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Genesis Successfully Launched: Spacecraft Riding High to Catch Some Rays

JPL/Martha J. Heil
(Phone: 818/354-0850)

NASA's Genesis spacecraft launched flawlessly atop a Delta 7326 rocket from Florida's Cape Canaveral Air Station at 12:13:40 p.m. EDT (9:13:40 a.m. PDT) today.

Genesis will become the first mission ever to return a sample of extraterrestrial material from beyond the Moon when it catches a piece of the Sun to return to Earth.

The Genesis team reported that the spacecraft was in excellent health and that its power and temperature levels are normal. The spacecraft is in communication with NASA's Deep Space Network, and is controlled through the mission operations area at NASA's Jet Propulsion Laboratory, Pasadena, Calif., where the mission is managed.

At 64 minutes, 12 seconds into the mission - or 1:17 p.m. EDT - the Genesis spacecraft separated from the Delta's third stage. Immediately after separation, Genesis' solar arrays unfolded and pointed toward the Sun. The spacecraft's signal was successfully acquired by the NASA Deep Space Network complex at Goldstone, Ca., 85 minutes after launch at 1:38 p.m. EST.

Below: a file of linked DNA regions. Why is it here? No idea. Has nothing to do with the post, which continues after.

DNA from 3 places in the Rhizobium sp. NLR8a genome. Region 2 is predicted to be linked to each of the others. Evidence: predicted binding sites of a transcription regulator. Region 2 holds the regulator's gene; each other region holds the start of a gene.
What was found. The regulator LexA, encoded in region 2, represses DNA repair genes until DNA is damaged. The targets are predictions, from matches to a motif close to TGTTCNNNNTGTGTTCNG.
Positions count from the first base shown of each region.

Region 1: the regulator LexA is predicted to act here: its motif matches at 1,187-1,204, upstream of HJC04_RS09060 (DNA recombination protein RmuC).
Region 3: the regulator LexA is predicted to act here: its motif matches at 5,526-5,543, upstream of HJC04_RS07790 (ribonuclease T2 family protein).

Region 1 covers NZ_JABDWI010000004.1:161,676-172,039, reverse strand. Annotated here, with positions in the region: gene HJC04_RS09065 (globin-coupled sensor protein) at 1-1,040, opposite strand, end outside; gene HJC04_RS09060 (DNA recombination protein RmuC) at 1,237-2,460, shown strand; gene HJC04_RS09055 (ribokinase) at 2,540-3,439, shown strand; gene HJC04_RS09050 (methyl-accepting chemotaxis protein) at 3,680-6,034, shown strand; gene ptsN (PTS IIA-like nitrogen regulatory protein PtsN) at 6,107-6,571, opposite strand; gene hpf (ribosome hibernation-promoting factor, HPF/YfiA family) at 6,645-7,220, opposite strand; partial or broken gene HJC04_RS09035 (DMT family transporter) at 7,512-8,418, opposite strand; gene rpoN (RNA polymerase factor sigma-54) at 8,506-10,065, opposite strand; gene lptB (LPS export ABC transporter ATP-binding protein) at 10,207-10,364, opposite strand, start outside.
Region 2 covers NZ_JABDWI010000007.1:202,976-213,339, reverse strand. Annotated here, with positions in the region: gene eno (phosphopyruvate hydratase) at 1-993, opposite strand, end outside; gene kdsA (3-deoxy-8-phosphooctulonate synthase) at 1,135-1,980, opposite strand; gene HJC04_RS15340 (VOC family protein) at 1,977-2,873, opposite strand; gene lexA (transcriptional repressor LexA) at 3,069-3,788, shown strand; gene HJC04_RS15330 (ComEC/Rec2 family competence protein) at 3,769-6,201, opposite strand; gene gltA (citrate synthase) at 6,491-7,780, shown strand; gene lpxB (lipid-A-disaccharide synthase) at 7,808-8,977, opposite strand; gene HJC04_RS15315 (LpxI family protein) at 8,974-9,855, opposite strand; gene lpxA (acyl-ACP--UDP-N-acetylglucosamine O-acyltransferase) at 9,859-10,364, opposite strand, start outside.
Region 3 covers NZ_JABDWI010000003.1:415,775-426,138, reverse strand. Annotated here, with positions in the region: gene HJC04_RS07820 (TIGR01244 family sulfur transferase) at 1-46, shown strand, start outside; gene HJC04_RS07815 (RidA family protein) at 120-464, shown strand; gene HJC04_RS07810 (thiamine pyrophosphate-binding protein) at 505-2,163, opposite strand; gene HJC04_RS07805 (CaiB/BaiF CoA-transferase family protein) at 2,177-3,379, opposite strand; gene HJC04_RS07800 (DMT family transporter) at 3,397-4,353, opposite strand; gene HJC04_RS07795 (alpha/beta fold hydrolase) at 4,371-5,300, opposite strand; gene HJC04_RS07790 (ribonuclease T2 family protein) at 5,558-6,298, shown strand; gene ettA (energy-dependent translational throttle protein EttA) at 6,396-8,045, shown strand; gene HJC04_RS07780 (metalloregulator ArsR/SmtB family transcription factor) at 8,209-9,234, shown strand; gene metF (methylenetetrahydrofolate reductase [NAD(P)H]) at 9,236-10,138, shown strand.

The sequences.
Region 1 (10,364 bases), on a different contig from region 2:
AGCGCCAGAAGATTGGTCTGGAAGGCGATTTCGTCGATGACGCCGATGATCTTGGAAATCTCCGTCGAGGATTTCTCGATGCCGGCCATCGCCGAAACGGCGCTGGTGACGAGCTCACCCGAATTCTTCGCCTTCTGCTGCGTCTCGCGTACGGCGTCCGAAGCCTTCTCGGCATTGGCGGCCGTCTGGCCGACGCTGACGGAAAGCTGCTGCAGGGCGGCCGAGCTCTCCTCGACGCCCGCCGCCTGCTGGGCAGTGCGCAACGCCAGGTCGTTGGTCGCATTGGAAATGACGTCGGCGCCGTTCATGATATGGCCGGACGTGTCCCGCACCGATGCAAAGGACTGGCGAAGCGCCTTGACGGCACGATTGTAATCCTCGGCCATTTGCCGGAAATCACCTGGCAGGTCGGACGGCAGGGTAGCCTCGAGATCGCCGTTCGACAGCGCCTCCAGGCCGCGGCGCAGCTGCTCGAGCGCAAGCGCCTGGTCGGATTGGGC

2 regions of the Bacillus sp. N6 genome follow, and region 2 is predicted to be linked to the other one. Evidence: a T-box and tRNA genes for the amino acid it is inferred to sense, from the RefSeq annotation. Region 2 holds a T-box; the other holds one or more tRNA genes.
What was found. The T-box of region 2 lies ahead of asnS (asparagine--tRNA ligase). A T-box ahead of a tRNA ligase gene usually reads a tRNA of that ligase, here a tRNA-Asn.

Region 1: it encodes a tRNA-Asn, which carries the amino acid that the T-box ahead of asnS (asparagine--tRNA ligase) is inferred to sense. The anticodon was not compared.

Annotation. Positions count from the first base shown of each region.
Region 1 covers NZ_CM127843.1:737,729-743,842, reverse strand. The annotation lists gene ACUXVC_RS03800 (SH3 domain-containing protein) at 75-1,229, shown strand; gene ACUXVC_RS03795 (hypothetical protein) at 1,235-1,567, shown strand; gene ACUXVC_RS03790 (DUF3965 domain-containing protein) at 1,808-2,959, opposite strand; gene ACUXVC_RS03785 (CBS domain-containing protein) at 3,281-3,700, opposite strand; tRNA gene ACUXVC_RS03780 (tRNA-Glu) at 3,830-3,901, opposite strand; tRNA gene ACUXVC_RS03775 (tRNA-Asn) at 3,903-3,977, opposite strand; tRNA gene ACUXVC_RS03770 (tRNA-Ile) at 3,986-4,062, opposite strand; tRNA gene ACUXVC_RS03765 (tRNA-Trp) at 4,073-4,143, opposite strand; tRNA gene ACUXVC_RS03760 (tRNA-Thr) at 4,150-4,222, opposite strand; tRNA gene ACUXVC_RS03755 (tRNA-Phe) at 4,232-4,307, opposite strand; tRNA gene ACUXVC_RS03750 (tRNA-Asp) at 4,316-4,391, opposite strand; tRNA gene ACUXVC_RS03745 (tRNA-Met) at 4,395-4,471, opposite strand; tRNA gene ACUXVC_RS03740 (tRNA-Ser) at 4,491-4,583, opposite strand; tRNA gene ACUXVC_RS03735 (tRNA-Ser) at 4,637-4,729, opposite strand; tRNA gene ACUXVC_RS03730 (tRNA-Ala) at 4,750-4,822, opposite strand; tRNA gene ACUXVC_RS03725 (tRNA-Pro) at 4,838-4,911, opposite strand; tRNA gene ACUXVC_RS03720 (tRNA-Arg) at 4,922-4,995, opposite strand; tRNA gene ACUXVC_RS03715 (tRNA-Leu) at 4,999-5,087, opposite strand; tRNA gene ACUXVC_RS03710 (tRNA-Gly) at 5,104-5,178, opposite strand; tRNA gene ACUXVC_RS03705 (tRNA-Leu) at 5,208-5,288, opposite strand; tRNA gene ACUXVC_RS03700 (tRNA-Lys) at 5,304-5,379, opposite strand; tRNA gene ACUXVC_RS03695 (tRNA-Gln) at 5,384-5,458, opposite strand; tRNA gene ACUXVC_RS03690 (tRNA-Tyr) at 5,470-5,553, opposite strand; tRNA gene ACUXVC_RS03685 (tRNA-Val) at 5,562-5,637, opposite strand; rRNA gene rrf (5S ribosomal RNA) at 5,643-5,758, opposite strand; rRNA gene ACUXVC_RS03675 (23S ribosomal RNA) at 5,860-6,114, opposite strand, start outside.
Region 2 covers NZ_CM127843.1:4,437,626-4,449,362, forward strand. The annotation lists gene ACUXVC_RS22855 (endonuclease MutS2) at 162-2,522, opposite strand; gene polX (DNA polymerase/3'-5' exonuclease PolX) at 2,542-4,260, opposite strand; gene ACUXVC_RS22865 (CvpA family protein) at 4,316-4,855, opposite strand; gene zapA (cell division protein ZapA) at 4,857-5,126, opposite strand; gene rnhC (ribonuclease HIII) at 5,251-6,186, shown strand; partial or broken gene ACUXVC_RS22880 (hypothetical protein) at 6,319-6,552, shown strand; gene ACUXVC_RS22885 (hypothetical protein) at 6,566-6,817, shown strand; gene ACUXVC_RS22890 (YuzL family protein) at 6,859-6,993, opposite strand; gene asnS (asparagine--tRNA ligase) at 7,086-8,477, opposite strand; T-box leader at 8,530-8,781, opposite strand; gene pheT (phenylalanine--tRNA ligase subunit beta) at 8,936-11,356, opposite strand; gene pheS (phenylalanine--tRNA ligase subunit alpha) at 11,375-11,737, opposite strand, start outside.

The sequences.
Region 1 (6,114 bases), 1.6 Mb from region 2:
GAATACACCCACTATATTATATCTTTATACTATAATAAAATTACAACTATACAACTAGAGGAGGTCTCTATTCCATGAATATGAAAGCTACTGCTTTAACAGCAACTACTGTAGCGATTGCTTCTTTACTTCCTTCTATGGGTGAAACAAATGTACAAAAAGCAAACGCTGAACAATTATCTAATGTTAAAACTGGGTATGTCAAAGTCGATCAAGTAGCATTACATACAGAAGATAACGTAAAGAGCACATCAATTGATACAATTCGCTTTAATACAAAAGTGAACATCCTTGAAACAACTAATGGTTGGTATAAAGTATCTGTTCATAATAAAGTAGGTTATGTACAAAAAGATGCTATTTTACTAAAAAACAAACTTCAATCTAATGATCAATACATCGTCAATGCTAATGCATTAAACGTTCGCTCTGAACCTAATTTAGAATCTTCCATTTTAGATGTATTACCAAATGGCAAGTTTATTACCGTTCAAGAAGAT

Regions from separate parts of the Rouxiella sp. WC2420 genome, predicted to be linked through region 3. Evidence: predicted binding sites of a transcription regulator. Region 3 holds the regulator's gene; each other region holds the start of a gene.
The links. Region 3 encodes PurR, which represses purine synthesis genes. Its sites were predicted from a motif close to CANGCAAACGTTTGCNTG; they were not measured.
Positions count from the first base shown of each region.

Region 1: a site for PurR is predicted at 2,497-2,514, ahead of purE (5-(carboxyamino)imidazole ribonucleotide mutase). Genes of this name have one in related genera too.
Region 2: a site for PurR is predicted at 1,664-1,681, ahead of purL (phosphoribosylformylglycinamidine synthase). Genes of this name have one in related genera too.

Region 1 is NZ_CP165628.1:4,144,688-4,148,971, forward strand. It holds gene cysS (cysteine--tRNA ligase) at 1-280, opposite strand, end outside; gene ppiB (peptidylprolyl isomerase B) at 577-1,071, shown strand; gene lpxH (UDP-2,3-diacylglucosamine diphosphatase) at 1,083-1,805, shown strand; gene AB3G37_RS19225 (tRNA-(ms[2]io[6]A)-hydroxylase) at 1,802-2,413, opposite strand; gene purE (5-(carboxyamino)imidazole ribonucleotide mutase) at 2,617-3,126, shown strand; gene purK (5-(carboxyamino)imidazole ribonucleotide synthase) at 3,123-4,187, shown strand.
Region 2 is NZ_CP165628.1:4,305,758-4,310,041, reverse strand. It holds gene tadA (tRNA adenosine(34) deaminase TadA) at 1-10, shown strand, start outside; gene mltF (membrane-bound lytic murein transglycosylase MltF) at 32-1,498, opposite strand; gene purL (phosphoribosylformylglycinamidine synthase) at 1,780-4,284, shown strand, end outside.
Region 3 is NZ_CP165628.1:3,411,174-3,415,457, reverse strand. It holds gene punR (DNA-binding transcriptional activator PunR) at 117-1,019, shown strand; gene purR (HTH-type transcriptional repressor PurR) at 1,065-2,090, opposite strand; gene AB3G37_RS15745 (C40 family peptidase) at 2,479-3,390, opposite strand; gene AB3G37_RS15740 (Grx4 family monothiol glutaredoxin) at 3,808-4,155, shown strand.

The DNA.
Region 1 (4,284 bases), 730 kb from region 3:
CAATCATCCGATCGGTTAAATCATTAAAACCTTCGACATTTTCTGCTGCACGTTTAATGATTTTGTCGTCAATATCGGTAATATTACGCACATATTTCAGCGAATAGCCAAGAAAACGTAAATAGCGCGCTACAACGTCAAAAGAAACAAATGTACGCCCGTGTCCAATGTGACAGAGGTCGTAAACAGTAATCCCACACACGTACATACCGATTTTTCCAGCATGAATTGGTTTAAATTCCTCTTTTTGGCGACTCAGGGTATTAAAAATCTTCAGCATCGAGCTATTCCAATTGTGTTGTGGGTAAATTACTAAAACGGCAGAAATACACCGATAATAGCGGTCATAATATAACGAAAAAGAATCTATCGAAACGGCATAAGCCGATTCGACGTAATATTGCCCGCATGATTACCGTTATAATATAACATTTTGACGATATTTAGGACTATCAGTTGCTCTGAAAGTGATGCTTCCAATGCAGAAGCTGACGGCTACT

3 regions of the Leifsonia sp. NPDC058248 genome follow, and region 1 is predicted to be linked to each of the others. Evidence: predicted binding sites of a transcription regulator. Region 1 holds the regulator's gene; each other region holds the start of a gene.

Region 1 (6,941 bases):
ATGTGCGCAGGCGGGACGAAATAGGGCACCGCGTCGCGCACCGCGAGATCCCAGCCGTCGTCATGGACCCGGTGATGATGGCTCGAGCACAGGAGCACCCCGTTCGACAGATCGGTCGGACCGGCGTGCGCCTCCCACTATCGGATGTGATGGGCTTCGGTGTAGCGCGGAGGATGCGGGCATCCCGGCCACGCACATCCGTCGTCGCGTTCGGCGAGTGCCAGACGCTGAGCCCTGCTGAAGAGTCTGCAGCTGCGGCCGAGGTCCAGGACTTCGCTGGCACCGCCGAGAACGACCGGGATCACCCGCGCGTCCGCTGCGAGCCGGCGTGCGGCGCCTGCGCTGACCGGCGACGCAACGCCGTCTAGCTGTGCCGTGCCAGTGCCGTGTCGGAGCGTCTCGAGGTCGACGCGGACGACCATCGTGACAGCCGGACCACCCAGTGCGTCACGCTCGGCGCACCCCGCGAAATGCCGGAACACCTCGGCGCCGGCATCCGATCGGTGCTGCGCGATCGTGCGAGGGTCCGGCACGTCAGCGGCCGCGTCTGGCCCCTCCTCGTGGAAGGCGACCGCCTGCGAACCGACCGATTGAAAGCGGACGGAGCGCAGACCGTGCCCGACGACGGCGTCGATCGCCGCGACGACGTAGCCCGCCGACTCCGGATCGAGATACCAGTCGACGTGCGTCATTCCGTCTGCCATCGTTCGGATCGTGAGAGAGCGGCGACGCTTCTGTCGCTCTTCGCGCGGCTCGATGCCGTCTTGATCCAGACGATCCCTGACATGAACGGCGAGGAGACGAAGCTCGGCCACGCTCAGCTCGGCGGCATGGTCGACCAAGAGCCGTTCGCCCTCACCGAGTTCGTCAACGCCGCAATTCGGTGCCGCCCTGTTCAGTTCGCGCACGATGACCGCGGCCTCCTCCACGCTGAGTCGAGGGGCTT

In September, Genesis will arrive at a point where the gravities of the Sun and Earth are balanced. It will open its collector arrays and begin to monitor and collect the solar wind, ions flowing from the outer layer of the Sun. The samples of solar wind it returns will help scientists understand how the solar system evolved.

In September 2004, Genesis will return to Earth. The capsule in which the samples are sealed will plummet to Earth, slow with the aid of a parachute and be snagged in mid-air by a helicopter. The precious samples will be airlifted to the Johnson Space Center, Houston, Texas, where they will be distributed for scientific analysis and safely curated in order to be available for the next century of planetary science studies.

JPL, a division of the California Institute of Technology, manages the Genesis mission for NASA's Office of Space Science, Washington, D.C. Lockheed Martin Astronautics, Denver, Colo., designed and built the spacecraft and will operate it jointly with JPL. Major portions of the payload design and fabrication were carried out at the Los Alamos National Laboratory in New Mexico and at NASA's Johnson Space Center, Houston, Texas.

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